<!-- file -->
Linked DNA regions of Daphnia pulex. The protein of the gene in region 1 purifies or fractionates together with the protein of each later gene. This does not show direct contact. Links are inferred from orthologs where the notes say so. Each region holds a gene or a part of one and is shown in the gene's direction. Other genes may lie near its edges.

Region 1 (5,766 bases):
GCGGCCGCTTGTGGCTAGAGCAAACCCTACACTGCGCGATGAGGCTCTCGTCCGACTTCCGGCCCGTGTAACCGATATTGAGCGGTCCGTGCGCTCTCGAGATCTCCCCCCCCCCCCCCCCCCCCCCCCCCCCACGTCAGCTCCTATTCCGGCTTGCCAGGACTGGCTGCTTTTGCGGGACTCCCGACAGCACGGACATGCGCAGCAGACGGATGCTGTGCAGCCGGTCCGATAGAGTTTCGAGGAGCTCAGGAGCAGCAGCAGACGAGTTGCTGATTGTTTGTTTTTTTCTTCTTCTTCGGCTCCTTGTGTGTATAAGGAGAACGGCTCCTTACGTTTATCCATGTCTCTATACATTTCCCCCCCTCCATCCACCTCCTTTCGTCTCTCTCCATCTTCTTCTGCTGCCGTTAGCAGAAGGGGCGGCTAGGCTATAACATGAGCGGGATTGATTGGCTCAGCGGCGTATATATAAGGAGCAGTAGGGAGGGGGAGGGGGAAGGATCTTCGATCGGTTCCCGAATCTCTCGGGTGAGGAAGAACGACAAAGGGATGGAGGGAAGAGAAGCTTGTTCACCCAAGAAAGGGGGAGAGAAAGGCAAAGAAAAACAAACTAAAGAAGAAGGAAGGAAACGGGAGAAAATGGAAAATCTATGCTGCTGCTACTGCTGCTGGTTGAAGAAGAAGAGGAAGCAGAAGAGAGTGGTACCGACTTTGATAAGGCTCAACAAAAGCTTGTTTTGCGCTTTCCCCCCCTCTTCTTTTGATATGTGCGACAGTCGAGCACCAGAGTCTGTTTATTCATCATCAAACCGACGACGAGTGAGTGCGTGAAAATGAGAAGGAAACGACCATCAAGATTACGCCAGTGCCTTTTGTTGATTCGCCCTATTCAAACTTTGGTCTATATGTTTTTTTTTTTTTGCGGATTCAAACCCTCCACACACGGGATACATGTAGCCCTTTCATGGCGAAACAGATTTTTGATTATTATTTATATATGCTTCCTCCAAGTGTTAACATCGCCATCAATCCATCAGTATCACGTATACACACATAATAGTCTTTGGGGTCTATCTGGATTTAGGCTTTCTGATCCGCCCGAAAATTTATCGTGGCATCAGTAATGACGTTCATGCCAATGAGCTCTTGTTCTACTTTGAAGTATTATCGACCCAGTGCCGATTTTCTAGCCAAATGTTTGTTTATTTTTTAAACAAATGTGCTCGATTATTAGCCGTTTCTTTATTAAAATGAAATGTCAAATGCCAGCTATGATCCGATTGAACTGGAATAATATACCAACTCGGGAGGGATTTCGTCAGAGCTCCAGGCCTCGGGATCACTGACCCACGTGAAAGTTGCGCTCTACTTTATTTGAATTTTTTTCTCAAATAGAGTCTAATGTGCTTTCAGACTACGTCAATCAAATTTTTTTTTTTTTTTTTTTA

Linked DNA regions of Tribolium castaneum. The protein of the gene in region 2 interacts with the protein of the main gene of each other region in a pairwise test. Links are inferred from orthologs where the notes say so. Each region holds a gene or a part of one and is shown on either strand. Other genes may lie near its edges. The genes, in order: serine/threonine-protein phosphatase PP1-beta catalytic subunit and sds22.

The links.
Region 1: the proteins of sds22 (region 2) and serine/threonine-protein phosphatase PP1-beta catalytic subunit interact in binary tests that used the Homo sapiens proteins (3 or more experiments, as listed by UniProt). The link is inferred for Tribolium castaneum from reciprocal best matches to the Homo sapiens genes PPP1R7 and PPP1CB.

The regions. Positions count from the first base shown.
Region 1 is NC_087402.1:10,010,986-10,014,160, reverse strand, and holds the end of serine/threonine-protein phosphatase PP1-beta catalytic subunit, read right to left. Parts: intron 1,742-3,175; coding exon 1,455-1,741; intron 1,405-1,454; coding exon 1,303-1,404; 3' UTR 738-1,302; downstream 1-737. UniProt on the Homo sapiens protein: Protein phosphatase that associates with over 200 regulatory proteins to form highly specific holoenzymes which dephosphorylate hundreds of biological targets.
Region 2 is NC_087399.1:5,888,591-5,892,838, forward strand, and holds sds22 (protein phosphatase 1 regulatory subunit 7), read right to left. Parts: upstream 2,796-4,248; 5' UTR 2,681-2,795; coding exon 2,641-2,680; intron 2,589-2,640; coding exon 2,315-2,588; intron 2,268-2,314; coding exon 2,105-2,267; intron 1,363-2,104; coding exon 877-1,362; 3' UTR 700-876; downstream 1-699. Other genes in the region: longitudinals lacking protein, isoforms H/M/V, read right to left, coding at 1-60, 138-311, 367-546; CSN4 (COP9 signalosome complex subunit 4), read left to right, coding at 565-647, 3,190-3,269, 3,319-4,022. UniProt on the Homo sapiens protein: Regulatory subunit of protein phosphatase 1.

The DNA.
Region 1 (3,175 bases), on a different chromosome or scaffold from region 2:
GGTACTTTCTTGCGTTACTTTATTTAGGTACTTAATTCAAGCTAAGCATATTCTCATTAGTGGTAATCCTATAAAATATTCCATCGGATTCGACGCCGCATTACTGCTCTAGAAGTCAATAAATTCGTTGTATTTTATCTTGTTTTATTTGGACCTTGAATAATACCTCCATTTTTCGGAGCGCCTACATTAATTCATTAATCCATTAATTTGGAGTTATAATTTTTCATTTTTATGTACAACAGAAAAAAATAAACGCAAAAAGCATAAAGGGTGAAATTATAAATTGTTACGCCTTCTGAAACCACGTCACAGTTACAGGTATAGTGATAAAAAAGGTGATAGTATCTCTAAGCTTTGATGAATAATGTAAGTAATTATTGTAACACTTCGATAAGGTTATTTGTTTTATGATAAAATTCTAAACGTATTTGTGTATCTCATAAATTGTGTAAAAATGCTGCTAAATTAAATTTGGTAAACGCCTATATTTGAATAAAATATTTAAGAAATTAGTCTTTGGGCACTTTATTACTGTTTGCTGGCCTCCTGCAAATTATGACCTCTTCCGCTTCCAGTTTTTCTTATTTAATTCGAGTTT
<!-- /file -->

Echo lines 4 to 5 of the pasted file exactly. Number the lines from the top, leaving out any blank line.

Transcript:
Linked DNA regions of Tribolium castaneum. The protein of the gene in region 2 interacts with the protein of the main gene of each other region in a pairwise test. Links are inferred from orthologs where the notes say so. Each region holds a gene or a part of one and is shown on either strand. Other genes may lie near its edges. The genes, in order: serine/threonine-protein phosphatase PP1-beta catalytic subunit and sds22.

The links.